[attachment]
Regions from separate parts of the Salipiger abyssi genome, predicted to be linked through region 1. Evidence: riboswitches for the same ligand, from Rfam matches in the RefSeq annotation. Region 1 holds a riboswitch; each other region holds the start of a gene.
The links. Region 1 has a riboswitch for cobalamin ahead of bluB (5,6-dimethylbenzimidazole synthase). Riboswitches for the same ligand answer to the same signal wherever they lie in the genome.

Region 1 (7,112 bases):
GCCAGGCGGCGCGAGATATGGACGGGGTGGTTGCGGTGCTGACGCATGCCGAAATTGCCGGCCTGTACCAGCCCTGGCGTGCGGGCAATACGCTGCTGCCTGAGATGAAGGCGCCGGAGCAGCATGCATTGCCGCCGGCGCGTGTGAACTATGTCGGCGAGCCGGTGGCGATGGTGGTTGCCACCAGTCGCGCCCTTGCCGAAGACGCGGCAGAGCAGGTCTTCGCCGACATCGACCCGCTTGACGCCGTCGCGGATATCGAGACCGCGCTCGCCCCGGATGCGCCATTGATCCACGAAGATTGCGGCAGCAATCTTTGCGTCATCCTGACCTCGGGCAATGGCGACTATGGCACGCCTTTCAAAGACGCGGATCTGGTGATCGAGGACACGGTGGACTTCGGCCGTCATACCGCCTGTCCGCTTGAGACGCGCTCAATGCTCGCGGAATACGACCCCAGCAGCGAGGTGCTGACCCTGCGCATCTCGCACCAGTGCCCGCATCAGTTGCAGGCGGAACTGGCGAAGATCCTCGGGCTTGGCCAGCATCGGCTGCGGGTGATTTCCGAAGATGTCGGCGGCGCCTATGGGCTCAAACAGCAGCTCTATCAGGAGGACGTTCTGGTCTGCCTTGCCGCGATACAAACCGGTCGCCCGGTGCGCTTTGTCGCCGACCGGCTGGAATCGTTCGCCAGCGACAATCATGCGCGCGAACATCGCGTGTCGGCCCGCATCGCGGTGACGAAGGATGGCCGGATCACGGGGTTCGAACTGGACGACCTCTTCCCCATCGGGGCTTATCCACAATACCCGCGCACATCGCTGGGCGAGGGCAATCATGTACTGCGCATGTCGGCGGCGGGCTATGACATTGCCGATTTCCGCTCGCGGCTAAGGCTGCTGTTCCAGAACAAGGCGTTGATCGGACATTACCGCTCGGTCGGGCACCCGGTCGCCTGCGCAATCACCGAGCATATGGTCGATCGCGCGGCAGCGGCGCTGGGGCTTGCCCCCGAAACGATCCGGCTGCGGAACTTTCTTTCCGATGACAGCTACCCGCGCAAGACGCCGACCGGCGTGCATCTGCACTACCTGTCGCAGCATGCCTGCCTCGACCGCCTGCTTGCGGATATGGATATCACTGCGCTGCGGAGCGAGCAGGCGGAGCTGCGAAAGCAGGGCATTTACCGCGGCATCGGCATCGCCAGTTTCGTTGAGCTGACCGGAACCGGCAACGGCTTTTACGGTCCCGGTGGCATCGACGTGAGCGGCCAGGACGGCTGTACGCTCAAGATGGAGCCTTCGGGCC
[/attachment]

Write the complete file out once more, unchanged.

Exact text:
Regions from separate parts of the Salipiger abyssi genome, predicted to be linked through region 1. Evidence: riboswitches for the same ligand, from Rfam matches in the RefSeq annotation. Region 1 holds a riboswitch; each other region holds the start of a gene.
The links. Region 1 has a riboswitch for cobalamin ahead of bluB (5,6-dimethylbenzimidazole synthase). Riboswitches for the same ligand answer to the same signal wherever they lie in the genome.

Region 1 (7,112 bases):
GCCAGGCGGCGCGAGATATGGACGGGGTGGTTGCGGTGCTGACGCATGCCGAAATTGCCGGCCTGTACCAGCCCTGGCGTGCGGGCAATACGCTGCTGCCTGAGATGAAGGCGCCGGAGCAGCATGCATTGCCGCCGGCGCGTGTGAACTATGTCGGCGAGCCGGTGGCGATGGTGGTTGCCACCAGTCGCGCCCTTGCCGAAGACGCGGCAGAGCAGGTCTTCGCCGACATCGACCCGCTTGACGCCGTCGCGGATATCGAGACCGCGCTCGCCCCGGATGCGCCATTGATCCACGAAGATTGCGGCAGCAATCTTTGCGTCATCCTGACCTCGGGCAATGGCGACTATGGCACGCCTTTCAAAGACGCGGATCTGGTGATCGAGGACACGGTGGACTTCGGCCGTCATACCGCCTGTCCGCTTGAGACGCGCTCAATGCTCGCGGAATACGACCCCAGCAGCGAGGTGCTGACCCTGCGCATCTCGCACCAGTGCCCGCATCAGTTGCAGGCGGAACTGGCGAAGATCCTCGGGCTTGGCCAGCATCGGCTGCGGGTGATTTCCGAAGATGTCGGCGGCGCCTATGGGCTCAAACAGCAGCTCTATCAGGAGGACGTTCTGGTCTGCCTTGCCGCGATACAAACCGGTCGCCCGGTGCGCTTTGTCGCCGACCGGCTGGAATCGTTCGCCAGCGACAATCATGCGCGCGAACATCGCGTGTCGGCCCGCATCGCGGTGACGAAGGATGGCCGGATCACGGGGTTCGAACTGGACGACCTCTTCCCCATCGGGGCTTATCCACAATACCCGCGCACATCGCTGGGCGAGGGCAATCATGTACTGCGCATGTCGGCGGCGGGCTATGACATTGCCGATTTCCGCTCGCGGCTAAGGCTGCTGTTCCAGAACAAGGCGTTGATCGGACATTACCGCTCGGTCGGGCACCCGGTCGCCTGCGCAATCACCGAGCATATGGTCGATCGCGCGGCAGCGGCGCTGGGGCTTGCCCCCGAAACGATCCGGCTGCGGAACTTTCTTTCCGATGACAGCTACCCGCGCAAGACGCCGACCGGCGTGCATCTGCACTACCTGTCGCAGCATGCCTGCCTCGACCGCCTGCTTGCGGATATGGATATCACTGCGCTGCGGAGCGAGCAGGCGGAGCTGCGAAAGCAGGGCATTTACCGCGGCATCGGCATCGCCAGTTTCGTTGAGCTGACCGGAACCGGCAACGGCTTTTACGGTCCCGGTGGCATCGACGTGAGCGGCCAGGACGGCTGTACGCTCAAGATGGAGCCTTCGGGCC